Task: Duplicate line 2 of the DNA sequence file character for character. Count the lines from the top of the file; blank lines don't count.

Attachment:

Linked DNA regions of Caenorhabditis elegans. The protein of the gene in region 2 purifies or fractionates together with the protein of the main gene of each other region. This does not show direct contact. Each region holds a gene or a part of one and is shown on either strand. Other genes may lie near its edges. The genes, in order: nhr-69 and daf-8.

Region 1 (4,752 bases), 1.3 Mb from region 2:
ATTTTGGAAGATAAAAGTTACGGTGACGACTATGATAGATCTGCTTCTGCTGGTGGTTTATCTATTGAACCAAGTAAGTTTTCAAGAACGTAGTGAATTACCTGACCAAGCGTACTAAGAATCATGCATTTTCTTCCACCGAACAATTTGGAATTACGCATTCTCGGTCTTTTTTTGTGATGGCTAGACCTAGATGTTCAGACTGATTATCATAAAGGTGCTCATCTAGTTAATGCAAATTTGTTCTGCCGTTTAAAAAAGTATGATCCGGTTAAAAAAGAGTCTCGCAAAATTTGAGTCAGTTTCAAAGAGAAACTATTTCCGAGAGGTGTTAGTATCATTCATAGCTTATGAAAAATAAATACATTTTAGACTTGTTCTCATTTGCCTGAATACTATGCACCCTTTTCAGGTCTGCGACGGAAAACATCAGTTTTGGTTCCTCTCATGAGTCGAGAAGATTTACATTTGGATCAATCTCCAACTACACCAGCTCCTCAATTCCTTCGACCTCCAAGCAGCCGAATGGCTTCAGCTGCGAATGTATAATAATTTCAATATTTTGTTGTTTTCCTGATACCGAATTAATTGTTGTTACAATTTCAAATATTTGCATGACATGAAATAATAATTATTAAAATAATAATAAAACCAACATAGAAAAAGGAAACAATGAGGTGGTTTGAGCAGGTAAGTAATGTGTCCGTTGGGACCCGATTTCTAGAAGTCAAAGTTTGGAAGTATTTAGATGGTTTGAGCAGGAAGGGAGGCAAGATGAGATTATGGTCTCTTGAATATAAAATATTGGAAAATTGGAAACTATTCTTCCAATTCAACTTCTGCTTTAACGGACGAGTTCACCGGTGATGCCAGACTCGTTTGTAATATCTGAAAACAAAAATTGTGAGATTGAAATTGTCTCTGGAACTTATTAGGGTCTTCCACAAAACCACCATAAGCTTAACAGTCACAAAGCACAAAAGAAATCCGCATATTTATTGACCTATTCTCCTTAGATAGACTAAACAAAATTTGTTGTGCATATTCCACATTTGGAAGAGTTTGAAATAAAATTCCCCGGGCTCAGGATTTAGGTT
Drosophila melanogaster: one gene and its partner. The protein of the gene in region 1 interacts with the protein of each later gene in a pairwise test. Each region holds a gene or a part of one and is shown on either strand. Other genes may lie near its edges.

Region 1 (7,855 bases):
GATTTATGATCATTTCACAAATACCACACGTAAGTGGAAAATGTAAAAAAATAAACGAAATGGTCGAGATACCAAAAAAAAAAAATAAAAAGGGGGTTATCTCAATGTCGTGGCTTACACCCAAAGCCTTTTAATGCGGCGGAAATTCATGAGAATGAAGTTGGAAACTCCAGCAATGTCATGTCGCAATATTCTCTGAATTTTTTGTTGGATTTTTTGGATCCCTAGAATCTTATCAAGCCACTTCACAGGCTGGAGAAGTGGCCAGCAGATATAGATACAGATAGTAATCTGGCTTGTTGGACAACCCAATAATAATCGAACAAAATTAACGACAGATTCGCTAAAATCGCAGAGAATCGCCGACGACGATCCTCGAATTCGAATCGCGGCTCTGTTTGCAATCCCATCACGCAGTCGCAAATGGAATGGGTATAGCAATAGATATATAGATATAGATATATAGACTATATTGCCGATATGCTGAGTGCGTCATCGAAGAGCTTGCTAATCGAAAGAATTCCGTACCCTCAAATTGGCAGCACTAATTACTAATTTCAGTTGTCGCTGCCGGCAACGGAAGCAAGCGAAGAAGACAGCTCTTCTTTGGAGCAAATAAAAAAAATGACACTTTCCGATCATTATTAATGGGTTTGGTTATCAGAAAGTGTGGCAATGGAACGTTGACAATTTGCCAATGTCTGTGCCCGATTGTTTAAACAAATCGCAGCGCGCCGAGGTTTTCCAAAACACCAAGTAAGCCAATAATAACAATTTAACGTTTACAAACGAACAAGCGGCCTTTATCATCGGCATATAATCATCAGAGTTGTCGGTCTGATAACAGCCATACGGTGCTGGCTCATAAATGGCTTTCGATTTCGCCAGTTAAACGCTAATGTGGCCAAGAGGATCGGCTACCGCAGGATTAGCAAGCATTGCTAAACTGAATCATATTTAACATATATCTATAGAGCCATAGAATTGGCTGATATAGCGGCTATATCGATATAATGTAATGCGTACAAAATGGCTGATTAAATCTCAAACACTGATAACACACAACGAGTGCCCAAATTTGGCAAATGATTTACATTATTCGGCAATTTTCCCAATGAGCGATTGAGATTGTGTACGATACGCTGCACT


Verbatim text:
Region 1 (4,752 bases), 1.3 Mb from region 2: